Up 9 Down 2

@ Nicky on Feb 8, 2020 at 10:58 am

@ Nicky Thank you for saying out loud that which many of us have experienced and believe.
Those poor nurses in those communities take the brunt of it and I sympathize with them all the way.

Up 3 Down 17

U R Full of it. on Feb 7, 2020 at 5:09 pm

What has this forum lowered itself to? Now the dominant race is crying foul??!
Let's see, not mentioning any races specifically. Since the time of contact if they didn't wipe us out by genocide and disease, they penned us up in reserves which had no economic potential and allowed FNs to barely squeak out an existence on limited game. Then they marginalized FNs in health care, education, justice and every other system set up for the new comers. Last year I had one of the preferred races ask "why don't you go back to your reserve?" in 2019!! FNs have been dumped on since the time of contact and they will not put up with it anymore. Yes we are a getting a fair shake from most judges when it comes to aboriginal title, thank god cause we don't from most elected governments. Yes, we do have preferenial hire, because most jobs are held for and by the new comers and most responsible governments etc. recognize that now. So yes FNs are making advancements in Yukon society and that is a good thing on many fronts. Of course there will be those that yearn for the good old days, fortunately they are in the minority and comment frequently on this site.
This inquest has been a good thing, no one should have to live the life this young lady lived and there are more FNs that now will not accept it. Get used to it folks this is just the tip of the iceberg.

Up 30 Down 5

Yu Krappen-Hu on Feb 6, 2020 at 8:24 pm

Bang on Nicky - However, lots of people are talking about it but society is currently structured in a manner that actively suppresses any dissent. Racism has been legally codified as a right of the state and of non-dominant groups to dominate an asserted dominant group, usually, white middle class males. The irony of this doublespeak duplicity is that it is advanced by predominantly white upper class males as a psychological balancing of the scales.

Consequently you will see job advertisements that say aboriginal or indigenous preference hire. You will see advertisements such as female preference hire. You will never see a white male preference job posting though.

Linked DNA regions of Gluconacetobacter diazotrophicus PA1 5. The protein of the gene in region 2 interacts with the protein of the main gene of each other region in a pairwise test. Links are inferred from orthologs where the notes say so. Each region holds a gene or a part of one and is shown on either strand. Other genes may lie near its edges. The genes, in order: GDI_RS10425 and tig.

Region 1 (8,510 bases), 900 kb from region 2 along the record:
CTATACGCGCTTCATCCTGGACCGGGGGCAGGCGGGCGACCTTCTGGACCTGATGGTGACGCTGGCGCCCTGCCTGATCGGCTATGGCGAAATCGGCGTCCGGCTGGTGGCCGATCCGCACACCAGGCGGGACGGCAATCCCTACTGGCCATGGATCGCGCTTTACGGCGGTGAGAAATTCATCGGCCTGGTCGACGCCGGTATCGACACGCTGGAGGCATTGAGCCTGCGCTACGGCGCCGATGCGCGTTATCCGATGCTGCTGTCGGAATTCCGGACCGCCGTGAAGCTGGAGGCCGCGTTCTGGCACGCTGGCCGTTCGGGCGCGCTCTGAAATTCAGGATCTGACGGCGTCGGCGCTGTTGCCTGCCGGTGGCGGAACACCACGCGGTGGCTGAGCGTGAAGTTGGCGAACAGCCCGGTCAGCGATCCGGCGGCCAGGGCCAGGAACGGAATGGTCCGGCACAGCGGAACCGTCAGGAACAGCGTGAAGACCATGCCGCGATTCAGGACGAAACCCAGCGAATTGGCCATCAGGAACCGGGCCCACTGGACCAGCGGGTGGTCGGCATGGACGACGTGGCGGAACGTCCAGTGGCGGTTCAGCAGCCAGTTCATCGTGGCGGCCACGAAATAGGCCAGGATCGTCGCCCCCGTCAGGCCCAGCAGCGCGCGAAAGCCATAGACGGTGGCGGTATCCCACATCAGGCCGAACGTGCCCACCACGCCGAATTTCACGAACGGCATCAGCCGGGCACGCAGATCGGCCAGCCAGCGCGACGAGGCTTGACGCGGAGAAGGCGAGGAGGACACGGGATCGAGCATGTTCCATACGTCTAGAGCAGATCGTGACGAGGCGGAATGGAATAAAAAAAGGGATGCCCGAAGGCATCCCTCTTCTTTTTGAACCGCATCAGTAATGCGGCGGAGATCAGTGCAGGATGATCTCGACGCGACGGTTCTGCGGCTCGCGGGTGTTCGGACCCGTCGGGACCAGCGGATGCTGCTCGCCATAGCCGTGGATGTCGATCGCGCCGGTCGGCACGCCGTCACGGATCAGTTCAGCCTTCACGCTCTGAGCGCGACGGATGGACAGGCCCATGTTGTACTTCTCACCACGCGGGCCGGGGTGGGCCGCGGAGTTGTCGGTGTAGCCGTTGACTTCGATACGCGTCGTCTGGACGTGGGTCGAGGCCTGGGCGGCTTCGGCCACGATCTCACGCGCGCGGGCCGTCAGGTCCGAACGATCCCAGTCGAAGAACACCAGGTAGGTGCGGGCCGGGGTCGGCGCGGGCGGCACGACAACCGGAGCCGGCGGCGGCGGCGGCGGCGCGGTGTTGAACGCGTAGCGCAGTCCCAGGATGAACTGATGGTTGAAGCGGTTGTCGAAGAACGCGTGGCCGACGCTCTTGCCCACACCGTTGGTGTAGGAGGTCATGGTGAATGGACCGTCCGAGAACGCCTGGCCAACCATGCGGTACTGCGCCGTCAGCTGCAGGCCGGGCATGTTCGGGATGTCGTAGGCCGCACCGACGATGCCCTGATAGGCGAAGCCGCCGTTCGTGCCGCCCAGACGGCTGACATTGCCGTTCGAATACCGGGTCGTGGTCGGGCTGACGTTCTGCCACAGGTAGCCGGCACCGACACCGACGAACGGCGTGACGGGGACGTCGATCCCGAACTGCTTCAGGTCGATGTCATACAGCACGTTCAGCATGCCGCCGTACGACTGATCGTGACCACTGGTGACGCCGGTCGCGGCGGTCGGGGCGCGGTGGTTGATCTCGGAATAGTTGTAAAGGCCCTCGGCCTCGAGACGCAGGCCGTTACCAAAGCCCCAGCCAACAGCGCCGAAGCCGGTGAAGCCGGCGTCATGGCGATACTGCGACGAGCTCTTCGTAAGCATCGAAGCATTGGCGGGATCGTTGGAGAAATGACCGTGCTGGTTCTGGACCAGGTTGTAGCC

Up 63 Down 8

Nicky on Feb 6, 2020 at 1:20 pm

The 'racism' nobody wants to talk about is the disrespect and abuse directed at many health professionals by members of a different race who believe their ancestor's time of arrival in the Yukon denotes some special status and the 'right' to be abusive to others. Some people actually believe that abusive racism directed at later immigrants is somehow acceptable.

Up 46 Down 7

Charlie's Aunt on Feb 5, 2020 at 4:48 pm

Community education on health and dental care! Spare me on this one please. Cynthia was of an age when she would have been in school when the Yukon Children's Dental Program provided excellent care along with oral hygiene instruction. As well as routine treatment the children received free toothbrushes and shown how to use them. Earlier a report said her teeth were blackened stumps, I don't think health care personnel can be thought to be negligent over that. Sometimes it takes convincing family members of importance of oral health, but you can lead a horse to water - you know the rest.
Communities used to have Community Health Reps who often were members of the local community & acted as liaison between families and health workers, what happened to that program? I have worked alongside CHRs & Community Health Nurses in many communities and as a group they are dedicated to, what can be at times, a difficult job. Never have I witnessed racism, frustration yes, but racism no.